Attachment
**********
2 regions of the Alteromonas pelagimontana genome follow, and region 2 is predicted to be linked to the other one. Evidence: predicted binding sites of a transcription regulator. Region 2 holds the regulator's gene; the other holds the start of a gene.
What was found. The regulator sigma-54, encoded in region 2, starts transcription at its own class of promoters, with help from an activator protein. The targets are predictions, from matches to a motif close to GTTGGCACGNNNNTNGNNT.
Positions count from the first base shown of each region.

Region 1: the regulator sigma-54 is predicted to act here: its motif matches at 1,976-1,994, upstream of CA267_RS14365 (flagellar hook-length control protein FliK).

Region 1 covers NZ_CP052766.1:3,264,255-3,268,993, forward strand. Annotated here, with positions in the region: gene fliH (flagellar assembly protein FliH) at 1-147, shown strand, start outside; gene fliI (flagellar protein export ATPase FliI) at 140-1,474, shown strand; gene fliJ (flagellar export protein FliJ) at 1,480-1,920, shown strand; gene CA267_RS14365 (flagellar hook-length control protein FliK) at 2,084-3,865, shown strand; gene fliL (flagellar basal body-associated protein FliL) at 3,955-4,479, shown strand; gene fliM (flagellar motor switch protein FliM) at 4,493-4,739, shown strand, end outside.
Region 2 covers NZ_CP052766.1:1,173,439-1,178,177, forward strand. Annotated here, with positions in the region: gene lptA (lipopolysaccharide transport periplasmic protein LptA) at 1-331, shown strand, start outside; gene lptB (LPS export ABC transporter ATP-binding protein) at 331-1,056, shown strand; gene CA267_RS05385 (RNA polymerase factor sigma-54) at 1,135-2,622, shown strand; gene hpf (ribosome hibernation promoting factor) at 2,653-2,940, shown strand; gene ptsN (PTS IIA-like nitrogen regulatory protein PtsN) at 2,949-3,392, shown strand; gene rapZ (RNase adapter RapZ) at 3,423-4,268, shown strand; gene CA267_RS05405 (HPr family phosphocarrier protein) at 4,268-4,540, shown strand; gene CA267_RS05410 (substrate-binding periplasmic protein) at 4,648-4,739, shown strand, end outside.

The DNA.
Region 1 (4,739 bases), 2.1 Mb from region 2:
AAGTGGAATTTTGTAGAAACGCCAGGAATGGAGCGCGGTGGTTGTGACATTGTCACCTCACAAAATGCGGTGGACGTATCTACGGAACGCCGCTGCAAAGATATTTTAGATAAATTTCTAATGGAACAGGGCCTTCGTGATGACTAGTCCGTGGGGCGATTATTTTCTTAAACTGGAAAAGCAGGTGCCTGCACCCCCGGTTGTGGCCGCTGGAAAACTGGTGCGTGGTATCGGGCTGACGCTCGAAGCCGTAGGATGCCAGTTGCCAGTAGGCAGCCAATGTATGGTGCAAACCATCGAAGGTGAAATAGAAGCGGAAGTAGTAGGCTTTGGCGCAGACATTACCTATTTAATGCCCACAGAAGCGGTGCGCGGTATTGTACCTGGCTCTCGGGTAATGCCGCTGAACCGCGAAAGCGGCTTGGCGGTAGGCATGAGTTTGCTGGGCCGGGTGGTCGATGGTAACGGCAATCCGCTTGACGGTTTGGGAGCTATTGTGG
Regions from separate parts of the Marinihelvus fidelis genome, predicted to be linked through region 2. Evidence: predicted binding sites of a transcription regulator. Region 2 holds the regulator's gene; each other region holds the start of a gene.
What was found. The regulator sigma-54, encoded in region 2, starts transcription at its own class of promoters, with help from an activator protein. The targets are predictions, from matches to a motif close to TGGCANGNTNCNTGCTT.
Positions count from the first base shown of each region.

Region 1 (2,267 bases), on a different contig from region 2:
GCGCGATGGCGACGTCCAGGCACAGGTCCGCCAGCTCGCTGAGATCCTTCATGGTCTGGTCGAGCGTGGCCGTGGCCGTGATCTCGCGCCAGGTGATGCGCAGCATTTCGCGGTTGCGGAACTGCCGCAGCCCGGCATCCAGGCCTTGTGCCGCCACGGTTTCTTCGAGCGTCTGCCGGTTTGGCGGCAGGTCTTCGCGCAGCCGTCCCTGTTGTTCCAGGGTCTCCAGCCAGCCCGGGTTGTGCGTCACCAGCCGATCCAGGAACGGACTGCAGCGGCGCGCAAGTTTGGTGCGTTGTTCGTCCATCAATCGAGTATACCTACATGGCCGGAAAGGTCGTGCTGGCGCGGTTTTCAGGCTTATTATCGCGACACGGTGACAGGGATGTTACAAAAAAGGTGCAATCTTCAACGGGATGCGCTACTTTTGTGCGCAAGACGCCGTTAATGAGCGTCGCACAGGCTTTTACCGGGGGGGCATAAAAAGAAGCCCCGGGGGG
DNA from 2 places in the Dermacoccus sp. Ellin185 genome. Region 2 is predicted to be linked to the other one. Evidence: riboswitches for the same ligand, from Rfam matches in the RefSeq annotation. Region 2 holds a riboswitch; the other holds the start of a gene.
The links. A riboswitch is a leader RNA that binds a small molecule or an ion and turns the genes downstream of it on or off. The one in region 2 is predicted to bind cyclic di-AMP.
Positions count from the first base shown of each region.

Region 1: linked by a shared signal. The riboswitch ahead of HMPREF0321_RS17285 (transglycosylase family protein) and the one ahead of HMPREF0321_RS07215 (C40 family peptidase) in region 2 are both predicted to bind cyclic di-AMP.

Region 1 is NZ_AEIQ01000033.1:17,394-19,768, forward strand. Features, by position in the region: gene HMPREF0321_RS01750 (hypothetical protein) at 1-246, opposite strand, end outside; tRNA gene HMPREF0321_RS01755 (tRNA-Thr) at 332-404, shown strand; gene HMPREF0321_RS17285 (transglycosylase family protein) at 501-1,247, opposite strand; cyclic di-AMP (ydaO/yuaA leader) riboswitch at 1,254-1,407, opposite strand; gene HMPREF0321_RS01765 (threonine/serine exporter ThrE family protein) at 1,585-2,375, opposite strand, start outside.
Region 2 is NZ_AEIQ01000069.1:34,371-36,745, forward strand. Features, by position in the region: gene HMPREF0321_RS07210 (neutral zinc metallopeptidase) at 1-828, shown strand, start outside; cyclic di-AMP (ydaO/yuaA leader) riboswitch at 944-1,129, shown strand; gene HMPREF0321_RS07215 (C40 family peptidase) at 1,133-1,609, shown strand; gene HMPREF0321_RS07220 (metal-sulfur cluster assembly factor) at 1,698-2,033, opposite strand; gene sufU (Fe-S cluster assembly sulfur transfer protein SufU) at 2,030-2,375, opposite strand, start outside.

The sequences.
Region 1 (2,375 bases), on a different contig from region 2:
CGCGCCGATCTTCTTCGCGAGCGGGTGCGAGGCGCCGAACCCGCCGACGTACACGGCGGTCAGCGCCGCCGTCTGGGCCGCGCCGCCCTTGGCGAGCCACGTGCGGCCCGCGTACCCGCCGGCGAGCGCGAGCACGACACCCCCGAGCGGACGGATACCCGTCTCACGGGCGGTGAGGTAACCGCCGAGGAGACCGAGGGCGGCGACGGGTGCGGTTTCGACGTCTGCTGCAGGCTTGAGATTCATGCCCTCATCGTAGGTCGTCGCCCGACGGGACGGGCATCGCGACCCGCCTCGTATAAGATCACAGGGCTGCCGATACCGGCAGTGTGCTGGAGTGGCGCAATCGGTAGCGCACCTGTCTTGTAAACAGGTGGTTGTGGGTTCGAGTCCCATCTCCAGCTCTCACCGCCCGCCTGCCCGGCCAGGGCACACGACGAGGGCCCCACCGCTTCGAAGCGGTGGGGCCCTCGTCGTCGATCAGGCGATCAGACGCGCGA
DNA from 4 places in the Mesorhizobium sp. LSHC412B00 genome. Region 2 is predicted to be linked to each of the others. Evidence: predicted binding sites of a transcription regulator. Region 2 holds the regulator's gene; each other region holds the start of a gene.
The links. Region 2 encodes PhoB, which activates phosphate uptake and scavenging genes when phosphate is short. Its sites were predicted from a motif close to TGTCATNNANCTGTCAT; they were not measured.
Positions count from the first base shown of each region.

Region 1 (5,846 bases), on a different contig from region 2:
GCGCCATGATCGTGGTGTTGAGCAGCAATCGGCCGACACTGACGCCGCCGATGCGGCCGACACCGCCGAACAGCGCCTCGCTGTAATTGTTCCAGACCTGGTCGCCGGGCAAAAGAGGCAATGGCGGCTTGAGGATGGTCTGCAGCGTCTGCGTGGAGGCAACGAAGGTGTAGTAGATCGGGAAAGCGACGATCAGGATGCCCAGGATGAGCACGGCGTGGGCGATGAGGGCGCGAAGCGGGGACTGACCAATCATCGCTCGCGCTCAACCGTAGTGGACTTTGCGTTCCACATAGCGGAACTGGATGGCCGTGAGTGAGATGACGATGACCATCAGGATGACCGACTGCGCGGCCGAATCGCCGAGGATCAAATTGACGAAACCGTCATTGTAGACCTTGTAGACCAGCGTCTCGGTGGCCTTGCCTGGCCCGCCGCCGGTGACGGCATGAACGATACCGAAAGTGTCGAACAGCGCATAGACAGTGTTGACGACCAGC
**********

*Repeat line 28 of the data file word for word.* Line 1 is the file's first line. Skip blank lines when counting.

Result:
GCGCCATGATCGTGGTGTTGAGCAGCAATCGGCCGACACTGACGCCGCCGATGCGGCCGACACCGCCGAACAGCGCCTCGCTGTAATTGTTCCAGACCTGGTCGCCGGGCAAAAGAGGCAATGGCGGCTTGAGGATGGTCTGCAGCGTCTGCGTGGAGGCAACGAAGGTGTAGTAGATCGGGAAAGCGACGATCAGGATGCCCAGGATGAGCACGGCGTGGGCGATGAGGGCGCGAAGCGGGGACTGACCAATCATCGCTCGCGCTCAACCGTAGTGGACTTTGCGTTCCACATAGCGGAACTGGATGGCCGTGAGTGAGATGACGATGACCATCAGGATGACCGACTGCGCGGCCGAATCGCCGAGGATCAAATTGACGAAACCGTCATTGTAGACCTTGTAGACCAGCGTCTCGGTGGCCTTGCCTGGCCCGCCGCCGGTGACGGCATGAACGATACCGAAAGTGTCGAACAGCGCATAGACAGTGTTGACGACCAGC